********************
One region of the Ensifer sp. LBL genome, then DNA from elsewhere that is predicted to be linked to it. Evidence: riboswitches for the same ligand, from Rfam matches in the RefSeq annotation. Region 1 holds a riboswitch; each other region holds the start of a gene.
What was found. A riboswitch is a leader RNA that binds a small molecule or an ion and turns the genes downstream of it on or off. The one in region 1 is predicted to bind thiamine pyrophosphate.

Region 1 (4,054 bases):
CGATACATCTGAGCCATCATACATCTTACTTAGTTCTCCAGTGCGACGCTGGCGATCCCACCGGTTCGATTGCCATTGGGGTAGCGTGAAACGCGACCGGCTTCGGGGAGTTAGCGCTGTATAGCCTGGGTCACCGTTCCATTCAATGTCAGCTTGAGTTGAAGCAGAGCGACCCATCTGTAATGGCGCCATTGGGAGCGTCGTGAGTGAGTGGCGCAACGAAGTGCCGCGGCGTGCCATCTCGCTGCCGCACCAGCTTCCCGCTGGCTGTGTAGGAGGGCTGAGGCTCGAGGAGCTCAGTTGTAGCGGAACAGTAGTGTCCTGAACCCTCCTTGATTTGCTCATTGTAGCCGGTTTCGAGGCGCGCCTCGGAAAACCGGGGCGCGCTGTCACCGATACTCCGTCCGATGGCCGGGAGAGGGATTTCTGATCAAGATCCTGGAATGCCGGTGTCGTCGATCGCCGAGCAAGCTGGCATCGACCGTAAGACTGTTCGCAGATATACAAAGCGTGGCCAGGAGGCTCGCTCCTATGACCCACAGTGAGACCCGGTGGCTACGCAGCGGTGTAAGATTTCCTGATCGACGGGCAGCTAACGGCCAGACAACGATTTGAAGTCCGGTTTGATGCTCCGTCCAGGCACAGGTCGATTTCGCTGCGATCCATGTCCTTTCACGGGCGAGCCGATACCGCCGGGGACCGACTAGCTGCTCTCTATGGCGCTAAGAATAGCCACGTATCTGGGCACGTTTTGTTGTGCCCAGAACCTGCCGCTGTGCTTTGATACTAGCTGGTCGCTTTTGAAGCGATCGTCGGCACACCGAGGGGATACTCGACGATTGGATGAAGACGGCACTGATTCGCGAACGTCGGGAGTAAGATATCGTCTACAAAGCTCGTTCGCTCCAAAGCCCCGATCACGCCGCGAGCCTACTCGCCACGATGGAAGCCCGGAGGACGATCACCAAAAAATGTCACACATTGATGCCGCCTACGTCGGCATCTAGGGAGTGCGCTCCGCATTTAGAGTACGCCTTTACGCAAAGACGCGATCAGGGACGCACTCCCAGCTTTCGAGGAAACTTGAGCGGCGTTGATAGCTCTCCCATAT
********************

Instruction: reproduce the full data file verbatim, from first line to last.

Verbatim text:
One region of the Ensifer sp. LBL genome, then DNA from elsewhere that is predicted to be linked to it. Evidence: riboswitches for the same ligand, from Rfam matches in the RefSeq annotation. Region 1 holds a riboswitch; each other region holds the start of a gene.
What was found. A riboswitch is a leader RNA that binds a small molecule or an ion and turns the genes downstream of it on or off. The one in region 1 is predicted to bind thiamine pyrophosphate.

Region 1 (4,054 bases):
CGATACATCTGAGCCATCATACATCTTACTTAGTTCTCCAGTGCGACGCTGGCGATCCCACCGGTTCGATTGCCATTGGGGTAGCGTGAAACGCGACCGGCTTCGGGGAGTTAGCGCTGTATAGCCTGGGTCACCGTTCCATTCAATGTCAGCTTGAGTTGAAGCAGAGCGACCCATCTGTAATGGCGCCATTGGGAGCGTCGTGAGTGAGTGGCGCAACGAAGTGCCGCGGCGTGCCATCTCGCTGCCGCACCAGCTTCCCGCTGGCTGTGTAGGAGGGCTGAGGCTCGAGGAGCTCAGTTGTAGCGGAACAGTAGTGTCCTGAACCCTCCTTGATTTGCTCATTGTAGCCGGTTTCGAGGCGCGCCTCGGAAAACCGGGGCGCGCTGTCACCGATACTCCGTCCGATGGCCGGGAGAGGGATTTCTGATCAAGATCCTGGAATGCCGGTGTCGTCGATCGCCGAGCAAGCTGGCATCGACCGTAAGACTGTTCGCAGATATACAAAGCGTGGCCAGGAGGCTCGCTCCTATGACCCACAGTGAGACCCGGTGGCTACGCAGCGGTGTAAGATTTCCTGATCGACGGGCAGCTAACGGCCAGACAACGATTTGAAGTCCGGTTTGATGCTCCGTCCAGGCACAGGTCGATTTCGCTGCGATCCATGTCCTTTCACGGGCGAGCCGATACCGCCGGGGACCGACTAGCTGCTCTCTATGGCGCTAAGAATAGCCACGTATCTGGGCACGTTTTGTTGTGCCCAGAACCTGCCGCTGTGCTTTGATACTAGCTGGTCGCTTTTGAAGCGATCGTCGGCACACCGAGGGGATACTCGACGATTGGATGAAGACGGCACTGATTCGCGAACGTCGGGAGTAAGATATCGTCTACAAAGCTCGTTCGCTCCAAAGCCCCGATCACGCCGCGAGCCTACTCGCCACGATGGAAGCCCGGAGGACGATCACCAAAAAATGTCACACATTGATGCCGCCTACGTCGGCATCTAGGGAGTGCGCTCCGCATTTAGAGTACGCCTTTACGCAAAGACGCGATCAGGGACGCACTCCCAGCTTTCGAGGAAACTTGAGCGGCGTTGATAGCTCTCCCATAT